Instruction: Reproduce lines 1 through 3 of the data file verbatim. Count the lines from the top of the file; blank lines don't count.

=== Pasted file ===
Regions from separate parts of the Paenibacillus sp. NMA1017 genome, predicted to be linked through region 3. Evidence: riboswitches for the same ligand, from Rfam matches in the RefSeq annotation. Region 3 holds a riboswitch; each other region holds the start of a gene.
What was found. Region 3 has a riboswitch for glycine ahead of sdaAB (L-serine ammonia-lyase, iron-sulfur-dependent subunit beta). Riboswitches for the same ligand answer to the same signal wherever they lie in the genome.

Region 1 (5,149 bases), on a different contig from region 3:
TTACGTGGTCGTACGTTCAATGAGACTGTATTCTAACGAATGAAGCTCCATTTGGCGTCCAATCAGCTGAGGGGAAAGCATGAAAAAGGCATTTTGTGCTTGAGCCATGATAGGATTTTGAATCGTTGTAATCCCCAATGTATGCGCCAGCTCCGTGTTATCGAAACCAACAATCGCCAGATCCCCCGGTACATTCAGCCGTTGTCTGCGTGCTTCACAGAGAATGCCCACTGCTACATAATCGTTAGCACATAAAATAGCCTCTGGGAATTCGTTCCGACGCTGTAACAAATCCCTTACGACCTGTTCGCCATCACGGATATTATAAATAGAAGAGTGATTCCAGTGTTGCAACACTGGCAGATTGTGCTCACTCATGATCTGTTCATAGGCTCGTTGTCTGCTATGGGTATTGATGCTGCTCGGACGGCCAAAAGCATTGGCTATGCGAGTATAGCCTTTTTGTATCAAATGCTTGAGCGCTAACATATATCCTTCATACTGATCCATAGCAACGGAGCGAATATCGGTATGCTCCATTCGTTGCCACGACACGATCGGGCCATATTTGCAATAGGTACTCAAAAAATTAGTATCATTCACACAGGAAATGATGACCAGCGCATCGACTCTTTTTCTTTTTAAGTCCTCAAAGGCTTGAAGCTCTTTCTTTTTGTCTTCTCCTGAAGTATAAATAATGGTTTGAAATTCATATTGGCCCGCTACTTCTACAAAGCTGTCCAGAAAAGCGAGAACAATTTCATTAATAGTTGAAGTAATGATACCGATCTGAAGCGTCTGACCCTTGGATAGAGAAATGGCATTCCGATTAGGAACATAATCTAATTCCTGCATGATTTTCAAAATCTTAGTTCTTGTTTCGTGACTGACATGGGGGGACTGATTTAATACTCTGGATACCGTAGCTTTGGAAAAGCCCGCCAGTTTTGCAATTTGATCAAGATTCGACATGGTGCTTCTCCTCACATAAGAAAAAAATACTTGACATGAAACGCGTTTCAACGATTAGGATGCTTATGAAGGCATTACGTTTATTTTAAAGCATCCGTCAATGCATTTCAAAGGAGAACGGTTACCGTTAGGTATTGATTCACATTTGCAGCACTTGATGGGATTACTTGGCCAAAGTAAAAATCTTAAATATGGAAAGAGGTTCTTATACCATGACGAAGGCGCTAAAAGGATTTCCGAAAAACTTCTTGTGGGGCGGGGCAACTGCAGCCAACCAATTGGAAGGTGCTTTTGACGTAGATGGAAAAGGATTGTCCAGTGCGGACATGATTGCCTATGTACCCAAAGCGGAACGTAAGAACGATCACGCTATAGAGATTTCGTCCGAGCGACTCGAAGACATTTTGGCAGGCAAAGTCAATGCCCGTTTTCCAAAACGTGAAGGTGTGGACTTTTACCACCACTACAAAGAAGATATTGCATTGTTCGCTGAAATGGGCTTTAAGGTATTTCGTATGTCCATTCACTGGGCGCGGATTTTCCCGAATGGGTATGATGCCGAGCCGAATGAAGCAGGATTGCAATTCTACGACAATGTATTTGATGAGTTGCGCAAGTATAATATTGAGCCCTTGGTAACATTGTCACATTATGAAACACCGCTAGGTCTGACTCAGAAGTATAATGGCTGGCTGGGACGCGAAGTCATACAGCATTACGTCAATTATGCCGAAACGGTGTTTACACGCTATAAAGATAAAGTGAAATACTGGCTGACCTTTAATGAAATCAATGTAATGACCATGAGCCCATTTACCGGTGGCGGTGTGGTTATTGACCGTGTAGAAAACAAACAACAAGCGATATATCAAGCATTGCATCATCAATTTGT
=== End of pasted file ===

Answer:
Regions from separate parts of the Paenibacillus sp. NMA1017 genome, predicted to be linked through region 3. Evidence: riboswitches for the same ligand, from Rfam matches in the RefSeq annotation. Region 3 holds a riboswitch; each other region holds the start of a gene.
What was found. Region 3 has a riboswitch for glycine ahead of sdaAB (L-serine ammonia-lyase, iron-sulfur-dependent subunit beta). Riboswitches for the same ligand answer to the same signal wherever they lie in the genome.

Region 1 (5,149 bases), on a different contig from region 3: